UJA-Federation of New York’s Northern Westchester Women spent a powerful morning with Randi Silverman, writer and producer of the film No Letting Go. After a screening of her film, which draws on her personal experience having a son with bipolar disorder, she fielded questions from women in the audience, providing inspiration with her courage and openness. The event took place on Tuesday, September 26, 2017 at the Chappaqua Performing Arts Center.
Given that 1 in 5 children suffers from a diagnosable mental health condition, Silverman was determined to give voice to the millions of families who suffer alone and in silence. Made to inspire community dialogue about childhood mental illness and its impact on families, the film takes viewers on a challenging ride from which they emerge with hope and inspiration about never giving up or letting go.
“The more we know, the better, because there is treatment available to help those who struggle with these issues. Among the areas that UJA-Federation supports, mental health ranks high. Of the 80 core partners and hundreds of other nonprofits we fund, many address mental health challenges and well-being,” explained event chair Tracy Stein of Chappaqua.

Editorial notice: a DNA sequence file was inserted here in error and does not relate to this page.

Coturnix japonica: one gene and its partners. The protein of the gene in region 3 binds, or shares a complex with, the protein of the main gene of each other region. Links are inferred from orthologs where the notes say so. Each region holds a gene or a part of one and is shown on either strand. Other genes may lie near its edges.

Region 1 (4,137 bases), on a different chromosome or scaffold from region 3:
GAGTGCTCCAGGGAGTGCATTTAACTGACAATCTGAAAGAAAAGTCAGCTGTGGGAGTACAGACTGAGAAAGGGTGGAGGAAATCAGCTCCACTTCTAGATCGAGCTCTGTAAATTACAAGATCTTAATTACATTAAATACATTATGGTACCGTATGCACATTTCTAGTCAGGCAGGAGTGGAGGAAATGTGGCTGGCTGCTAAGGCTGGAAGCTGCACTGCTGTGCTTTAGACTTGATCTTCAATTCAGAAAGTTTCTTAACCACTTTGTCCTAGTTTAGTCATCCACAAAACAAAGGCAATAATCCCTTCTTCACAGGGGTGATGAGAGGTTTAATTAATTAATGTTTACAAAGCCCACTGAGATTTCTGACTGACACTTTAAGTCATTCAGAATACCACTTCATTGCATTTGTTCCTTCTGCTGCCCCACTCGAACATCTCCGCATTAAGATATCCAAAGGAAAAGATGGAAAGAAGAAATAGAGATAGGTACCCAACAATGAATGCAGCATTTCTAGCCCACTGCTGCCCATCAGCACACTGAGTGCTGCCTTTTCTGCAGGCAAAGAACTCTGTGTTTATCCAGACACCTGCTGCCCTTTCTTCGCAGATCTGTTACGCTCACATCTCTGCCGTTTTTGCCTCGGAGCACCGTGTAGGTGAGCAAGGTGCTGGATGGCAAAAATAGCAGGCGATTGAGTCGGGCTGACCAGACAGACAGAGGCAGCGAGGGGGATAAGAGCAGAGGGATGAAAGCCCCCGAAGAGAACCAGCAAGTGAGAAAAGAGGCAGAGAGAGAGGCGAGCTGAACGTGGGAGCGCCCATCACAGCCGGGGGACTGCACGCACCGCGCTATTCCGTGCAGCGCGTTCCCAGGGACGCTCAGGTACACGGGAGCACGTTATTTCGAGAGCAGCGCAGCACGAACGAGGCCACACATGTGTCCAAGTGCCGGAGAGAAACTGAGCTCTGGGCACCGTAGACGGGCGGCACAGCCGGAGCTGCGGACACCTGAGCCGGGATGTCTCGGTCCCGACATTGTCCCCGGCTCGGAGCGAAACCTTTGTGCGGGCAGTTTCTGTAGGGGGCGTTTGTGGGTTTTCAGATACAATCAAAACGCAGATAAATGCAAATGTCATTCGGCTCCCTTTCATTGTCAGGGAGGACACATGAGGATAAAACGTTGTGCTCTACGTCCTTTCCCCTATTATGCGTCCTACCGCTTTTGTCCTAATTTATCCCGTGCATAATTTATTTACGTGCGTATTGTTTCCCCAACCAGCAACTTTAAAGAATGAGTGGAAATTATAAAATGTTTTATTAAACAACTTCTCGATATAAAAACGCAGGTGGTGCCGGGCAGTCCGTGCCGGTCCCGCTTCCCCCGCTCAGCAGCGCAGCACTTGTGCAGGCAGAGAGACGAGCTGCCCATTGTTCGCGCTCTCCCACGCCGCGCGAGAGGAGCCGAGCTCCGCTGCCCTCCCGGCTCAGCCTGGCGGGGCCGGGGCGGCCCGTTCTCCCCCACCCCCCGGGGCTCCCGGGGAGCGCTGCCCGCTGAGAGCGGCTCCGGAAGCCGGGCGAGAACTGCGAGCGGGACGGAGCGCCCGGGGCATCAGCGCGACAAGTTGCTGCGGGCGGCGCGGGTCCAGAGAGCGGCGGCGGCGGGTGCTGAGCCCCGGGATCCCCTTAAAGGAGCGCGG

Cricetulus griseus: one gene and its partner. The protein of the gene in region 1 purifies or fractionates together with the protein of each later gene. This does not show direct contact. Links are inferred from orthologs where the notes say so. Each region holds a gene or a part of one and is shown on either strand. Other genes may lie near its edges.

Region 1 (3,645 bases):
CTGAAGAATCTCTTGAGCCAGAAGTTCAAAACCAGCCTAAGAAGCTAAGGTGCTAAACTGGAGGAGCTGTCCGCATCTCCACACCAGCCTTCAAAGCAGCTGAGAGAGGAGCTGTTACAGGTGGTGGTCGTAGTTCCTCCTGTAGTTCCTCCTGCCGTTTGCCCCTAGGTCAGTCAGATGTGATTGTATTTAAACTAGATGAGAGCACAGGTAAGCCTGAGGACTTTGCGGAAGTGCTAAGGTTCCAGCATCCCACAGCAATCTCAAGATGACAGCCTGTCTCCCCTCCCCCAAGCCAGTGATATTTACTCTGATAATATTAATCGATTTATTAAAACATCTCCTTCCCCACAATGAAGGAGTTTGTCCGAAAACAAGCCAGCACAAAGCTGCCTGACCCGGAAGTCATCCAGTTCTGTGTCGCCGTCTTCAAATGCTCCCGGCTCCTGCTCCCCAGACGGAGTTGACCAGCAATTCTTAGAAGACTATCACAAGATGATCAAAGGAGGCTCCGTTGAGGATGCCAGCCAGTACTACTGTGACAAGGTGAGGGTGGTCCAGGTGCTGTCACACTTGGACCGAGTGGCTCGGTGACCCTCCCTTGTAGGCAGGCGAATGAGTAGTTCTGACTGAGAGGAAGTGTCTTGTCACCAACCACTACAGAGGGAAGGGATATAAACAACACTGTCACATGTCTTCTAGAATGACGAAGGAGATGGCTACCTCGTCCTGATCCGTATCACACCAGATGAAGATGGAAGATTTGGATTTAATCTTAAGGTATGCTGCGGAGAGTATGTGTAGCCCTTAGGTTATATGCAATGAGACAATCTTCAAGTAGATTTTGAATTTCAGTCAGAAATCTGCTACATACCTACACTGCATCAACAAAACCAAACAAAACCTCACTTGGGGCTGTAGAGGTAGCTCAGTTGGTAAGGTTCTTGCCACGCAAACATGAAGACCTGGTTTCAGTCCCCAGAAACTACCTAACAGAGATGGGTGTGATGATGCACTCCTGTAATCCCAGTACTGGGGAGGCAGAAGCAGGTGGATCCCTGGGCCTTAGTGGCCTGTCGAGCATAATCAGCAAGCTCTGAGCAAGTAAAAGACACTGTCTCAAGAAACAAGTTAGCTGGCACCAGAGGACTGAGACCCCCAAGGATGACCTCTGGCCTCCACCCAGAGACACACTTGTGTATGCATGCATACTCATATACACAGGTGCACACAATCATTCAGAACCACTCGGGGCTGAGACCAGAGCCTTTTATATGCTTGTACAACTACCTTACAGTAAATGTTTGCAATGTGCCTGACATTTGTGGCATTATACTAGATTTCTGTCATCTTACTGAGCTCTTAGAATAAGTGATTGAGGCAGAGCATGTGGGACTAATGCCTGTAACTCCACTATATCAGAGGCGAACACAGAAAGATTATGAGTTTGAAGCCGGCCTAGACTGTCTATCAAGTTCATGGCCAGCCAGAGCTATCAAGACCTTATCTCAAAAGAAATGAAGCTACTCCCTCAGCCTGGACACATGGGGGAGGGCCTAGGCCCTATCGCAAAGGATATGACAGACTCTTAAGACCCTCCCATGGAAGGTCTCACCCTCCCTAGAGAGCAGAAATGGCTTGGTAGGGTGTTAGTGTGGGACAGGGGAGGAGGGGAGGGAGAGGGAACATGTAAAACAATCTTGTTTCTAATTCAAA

“Right here in Westchester, many of our core partners — the Jewish Child Care Association, the Jewish Board of Family and Children’s Services, and Westchester Jewish Community Services — provide a lifeline for those desperately need the programs and services they provide.”
Brenda Haas of Briarcliff Manor, a program coordinator for Mental Health GPS (Guiding Parents through Services), spoke to the group. An initiative of UJA-Federation and Westchester Jewish Community Services, Mental Health GPS is a confidential consultation service designed to assist Jewish families who have questions or concerns about their child or adolescent’s social, emotional or behavioral development and well-being, with a focus on mental health needs.
Funds raised at the event go to UJA-Federation, which supports a network of more than 80 core partners and hundreds of other nonprofit organizations, large and small. These nonprofits provide food for the hungry, shelter for the homeless, independence for the elderly, jobs for the unemployed, as well as stimulating education programs for people in New York, in Israel, and in nearly 70 countries.
In addition to Stein, event chairs included Jodi Baretz of Millwood, Mindy Bass of Chappaqua, Michele Budoff of Goldens Bridge, Jill Cantor of Chappaqua, Heidi Israel of Millwood, Jessica Morgenthal of Armonk, and Tracy Stein of Chappaqua.